Nexor is proud to be a sponsor of the East Midlands branch of the Institute of Information Security Professionals (IISP).  The IISP arranges events that provide industry security professionals with opportunities for networking and professional development.

On Wednesday 2nd October, the IISP East Midlands ran its third quarterly meeting kindly hosted by the East Midlands Special Operations Unit (EMSOU). Over 20 security professionals joined to collaborate and explore the latest news surrounding the incident response cycle, covering both what has worked well and learning points from real life examples.

The evening included a talk from Scott Walker, an ex Royal Marine, who works at SecureLink as part of the Cyber Security Incident Response Team (CSIRT). With a wealth of knowledge on the subject he shared his expertise on how to handle a security incident.

One person said “If they got hit by Ransomware next week, they now know who to call!”


Key Takeaways

Ignorance isn’t bliss

A security incident starts at the first point of contact by the attacker. However, it could take several weeks or even months, before you as the victim become aware anything is wrong.
All too often signs of compromise exist, but are ignored by the victim, or dismissed as unexplained. It is important to investigate and record all incidents, unexplained events or false alarms, as this will be vital information later on if it turns out there is a compromise.

Don’t rush deployments

Deadlines and costs apply to infrastructure deployments as well as web application or service development. People cut corners when under pressure just to get the job completed. When infrastructure deployments are rushed, systems aren’t always configured securely. Maintenance processes to  keep systems patched are also neglected. This results in more work being required later when rounds of penetration testing are being carried out.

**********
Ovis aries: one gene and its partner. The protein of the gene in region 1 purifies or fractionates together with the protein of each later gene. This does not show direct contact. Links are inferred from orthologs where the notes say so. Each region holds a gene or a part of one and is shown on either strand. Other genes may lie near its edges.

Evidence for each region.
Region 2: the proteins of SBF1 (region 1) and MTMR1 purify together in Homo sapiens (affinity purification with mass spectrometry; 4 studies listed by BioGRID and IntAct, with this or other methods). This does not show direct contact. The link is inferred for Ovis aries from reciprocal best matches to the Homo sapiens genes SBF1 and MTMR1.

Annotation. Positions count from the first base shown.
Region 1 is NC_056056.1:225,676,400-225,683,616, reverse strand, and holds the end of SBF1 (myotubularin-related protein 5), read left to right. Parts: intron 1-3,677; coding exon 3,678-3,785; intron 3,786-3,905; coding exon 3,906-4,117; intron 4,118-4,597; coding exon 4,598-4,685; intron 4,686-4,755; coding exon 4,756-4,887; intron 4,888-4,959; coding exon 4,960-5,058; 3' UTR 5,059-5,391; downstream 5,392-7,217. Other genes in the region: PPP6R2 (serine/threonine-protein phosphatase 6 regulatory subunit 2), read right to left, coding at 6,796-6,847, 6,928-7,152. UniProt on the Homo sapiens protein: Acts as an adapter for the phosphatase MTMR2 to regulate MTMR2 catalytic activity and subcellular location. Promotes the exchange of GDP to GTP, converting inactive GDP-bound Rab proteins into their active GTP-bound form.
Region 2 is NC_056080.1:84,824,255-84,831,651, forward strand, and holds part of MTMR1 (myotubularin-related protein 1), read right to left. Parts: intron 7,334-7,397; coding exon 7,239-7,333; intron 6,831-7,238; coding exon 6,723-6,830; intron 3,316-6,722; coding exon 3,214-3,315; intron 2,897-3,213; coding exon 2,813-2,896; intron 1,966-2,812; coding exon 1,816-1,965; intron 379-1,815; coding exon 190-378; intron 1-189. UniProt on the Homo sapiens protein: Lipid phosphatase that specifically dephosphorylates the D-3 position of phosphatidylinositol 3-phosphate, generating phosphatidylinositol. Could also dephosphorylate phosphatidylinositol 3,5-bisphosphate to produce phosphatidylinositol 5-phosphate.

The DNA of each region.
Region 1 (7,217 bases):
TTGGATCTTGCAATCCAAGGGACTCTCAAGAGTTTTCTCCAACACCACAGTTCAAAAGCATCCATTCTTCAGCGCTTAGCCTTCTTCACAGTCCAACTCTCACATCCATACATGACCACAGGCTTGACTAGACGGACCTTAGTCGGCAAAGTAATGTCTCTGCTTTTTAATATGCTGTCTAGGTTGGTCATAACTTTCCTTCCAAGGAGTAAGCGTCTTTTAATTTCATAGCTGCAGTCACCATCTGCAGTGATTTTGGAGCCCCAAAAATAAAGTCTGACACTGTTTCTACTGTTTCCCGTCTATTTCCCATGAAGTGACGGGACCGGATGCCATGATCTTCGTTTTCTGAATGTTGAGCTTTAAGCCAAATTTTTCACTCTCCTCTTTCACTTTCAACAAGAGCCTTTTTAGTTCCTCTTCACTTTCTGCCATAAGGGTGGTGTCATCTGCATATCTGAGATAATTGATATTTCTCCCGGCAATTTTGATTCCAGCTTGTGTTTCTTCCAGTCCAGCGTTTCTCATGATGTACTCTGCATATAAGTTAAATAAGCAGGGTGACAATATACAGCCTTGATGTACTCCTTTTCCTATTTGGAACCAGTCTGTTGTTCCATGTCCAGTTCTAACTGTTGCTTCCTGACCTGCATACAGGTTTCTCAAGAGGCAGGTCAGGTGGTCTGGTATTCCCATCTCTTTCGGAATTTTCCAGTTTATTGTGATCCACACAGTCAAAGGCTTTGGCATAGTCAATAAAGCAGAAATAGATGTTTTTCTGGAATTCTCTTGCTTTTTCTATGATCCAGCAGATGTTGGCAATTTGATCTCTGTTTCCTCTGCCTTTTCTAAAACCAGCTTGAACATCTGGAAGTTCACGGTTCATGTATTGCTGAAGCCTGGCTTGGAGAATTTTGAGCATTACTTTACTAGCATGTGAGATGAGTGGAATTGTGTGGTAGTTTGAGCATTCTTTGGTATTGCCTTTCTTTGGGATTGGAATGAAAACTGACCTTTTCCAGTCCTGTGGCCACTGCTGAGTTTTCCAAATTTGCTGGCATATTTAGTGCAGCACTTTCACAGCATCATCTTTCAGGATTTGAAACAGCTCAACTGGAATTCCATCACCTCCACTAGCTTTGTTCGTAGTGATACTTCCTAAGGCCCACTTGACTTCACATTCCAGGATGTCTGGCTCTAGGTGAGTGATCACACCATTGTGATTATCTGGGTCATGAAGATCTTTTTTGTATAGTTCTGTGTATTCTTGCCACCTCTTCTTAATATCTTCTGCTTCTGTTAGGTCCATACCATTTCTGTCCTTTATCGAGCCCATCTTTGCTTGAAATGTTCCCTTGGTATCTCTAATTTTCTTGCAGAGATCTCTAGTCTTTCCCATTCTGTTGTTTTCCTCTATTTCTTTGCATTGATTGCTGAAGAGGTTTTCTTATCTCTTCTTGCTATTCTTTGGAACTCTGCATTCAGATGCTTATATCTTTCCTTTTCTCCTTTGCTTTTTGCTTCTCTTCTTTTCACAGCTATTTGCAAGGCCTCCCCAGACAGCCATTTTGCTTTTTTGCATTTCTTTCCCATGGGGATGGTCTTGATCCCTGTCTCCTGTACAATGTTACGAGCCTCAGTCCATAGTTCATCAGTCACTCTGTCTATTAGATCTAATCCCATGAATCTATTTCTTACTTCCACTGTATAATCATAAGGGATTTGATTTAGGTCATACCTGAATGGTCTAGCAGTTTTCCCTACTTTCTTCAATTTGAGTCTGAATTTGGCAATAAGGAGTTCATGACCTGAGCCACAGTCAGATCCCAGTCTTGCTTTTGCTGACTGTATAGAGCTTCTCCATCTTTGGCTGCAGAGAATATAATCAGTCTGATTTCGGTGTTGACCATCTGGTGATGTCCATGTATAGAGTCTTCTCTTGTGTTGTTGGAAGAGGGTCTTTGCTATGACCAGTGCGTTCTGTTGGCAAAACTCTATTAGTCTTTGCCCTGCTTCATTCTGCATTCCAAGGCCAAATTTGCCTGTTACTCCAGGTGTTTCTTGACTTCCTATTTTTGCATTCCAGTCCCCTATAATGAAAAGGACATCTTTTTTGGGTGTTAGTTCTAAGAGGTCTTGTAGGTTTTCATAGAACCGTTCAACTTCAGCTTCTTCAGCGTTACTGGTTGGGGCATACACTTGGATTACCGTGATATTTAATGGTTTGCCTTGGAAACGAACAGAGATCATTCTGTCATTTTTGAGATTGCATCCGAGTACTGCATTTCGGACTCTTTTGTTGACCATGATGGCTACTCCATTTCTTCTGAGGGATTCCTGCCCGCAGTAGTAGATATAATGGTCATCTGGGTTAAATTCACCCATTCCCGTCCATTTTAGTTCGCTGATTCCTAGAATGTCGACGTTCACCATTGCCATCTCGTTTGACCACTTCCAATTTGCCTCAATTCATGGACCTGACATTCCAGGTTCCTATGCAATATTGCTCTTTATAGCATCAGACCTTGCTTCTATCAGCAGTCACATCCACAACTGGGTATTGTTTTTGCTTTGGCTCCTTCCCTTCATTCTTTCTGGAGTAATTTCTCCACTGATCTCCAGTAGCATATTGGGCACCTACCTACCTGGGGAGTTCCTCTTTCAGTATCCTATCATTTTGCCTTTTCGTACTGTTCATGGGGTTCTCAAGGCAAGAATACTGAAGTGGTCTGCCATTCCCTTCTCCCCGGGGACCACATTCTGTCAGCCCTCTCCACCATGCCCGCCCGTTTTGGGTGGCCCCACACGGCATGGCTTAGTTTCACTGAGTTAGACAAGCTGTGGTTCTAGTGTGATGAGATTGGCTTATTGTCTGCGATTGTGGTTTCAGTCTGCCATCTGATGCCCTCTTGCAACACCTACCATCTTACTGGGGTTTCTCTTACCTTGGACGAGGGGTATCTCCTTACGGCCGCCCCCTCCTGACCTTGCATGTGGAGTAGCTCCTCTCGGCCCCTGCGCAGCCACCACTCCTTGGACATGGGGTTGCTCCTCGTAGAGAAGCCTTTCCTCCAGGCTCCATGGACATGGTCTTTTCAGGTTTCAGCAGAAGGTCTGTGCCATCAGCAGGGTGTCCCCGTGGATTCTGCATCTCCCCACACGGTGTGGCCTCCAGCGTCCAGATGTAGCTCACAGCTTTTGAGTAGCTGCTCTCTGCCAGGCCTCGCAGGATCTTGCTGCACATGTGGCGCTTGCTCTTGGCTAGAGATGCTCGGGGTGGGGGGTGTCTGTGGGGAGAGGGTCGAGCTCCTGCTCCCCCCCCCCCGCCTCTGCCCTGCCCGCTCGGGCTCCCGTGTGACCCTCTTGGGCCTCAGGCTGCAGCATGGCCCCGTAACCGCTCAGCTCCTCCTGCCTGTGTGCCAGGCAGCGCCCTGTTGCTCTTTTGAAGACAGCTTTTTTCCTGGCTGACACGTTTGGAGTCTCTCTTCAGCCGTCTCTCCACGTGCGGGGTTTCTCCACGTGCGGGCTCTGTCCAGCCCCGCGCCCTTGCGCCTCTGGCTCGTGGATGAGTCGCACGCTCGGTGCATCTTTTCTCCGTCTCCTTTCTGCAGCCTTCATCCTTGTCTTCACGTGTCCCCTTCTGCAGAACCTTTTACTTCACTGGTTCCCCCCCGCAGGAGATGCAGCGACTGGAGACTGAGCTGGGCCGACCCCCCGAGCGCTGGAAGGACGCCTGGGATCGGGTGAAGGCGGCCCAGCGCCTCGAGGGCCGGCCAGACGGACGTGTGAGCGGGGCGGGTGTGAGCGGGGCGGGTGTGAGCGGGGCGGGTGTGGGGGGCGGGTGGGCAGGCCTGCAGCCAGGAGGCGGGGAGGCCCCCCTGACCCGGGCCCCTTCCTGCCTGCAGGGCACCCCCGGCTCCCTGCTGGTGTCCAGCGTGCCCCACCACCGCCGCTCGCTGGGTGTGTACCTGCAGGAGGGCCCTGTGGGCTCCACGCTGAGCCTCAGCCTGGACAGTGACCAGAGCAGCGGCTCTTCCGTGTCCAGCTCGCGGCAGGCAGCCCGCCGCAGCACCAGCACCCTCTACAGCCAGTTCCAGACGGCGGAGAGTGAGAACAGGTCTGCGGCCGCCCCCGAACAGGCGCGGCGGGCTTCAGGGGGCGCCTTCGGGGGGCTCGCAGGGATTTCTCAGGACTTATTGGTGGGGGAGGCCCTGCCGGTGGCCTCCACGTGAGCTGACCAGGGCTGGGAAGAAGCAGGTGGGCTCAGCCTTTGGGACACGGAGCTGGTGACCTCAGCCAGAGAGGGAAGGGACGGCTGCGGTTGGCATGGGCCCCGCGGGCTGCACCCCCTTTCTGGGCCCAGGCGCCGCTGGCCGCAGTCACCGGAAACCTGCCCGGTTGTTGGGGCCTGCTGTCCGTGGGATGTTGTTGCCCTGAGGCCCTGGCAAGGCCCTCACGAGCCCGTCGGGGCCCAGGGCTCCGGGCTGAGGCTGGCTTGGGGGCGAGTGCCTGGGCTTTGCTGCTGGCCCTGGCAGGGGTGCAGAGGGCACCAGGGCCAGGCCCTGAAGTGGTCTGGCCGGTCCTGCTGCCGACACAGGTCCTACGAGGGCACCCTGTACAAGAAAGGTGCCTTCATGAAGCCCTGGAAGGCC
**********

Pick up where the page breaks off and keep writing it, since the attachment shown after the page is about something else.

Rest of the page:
Preparation is key

You need to make sure you have the relevant data recorded (for example log files) to be able to look back in time and find out what occurred. Many environments delete or rotate log files, meaning the ability to find out what has happened is diminished. For example, Windows PowerShell logging is turned off by default. Ensure that you turn it on as it will provide a great source of evidence in the aftermath of an attack.

Be the tortoise, not the hare

Be sure not to react before you have all the cards on the table. If you do not fully understand how the incident has occurred before implementing a containment and recovery plan you could inadvertently alert the attacker. This could lead to them escalating their plans by opening future back door paths, or bringing forward a ransomware attack making the situation worse.

Foster secure software development

Handling a cyber security incident competently requires in-depth knowledge of the subject. When in doubt it’s always better to call an expert for help rather than trying to fix it yourself. Before calling an expert, prepare in advance by making sure you have the following information to give them:

  • An accurate and up to date network diagram;
  • A list of all IP address ranges;
  • A list of expected user accounts for all applications.

Scott was kind enough to share the slides from his presentation, so for a more detailed understanding feel free to give them a read and let us know what you think.

Download slides

The IISP run quarterly meetings in the East Midlands – contact us to learn more.

Open to all security professionals – members or not!


Author Bio – Colin Robbins

Colin Robbins is Nexor’s Managing Security Consultant. He is a Fellow of the IISP, and a NCSC certified Security and Information Risk Adviser (Lead CCP) and Security Auditor (Senior CCP). He has specific technical experience in Secure Information Exchange & Identity Systems and is credited as the co-inventor of LDAP. He also has a strong interest in security governance, being a qualified ISO 27001 auditor.


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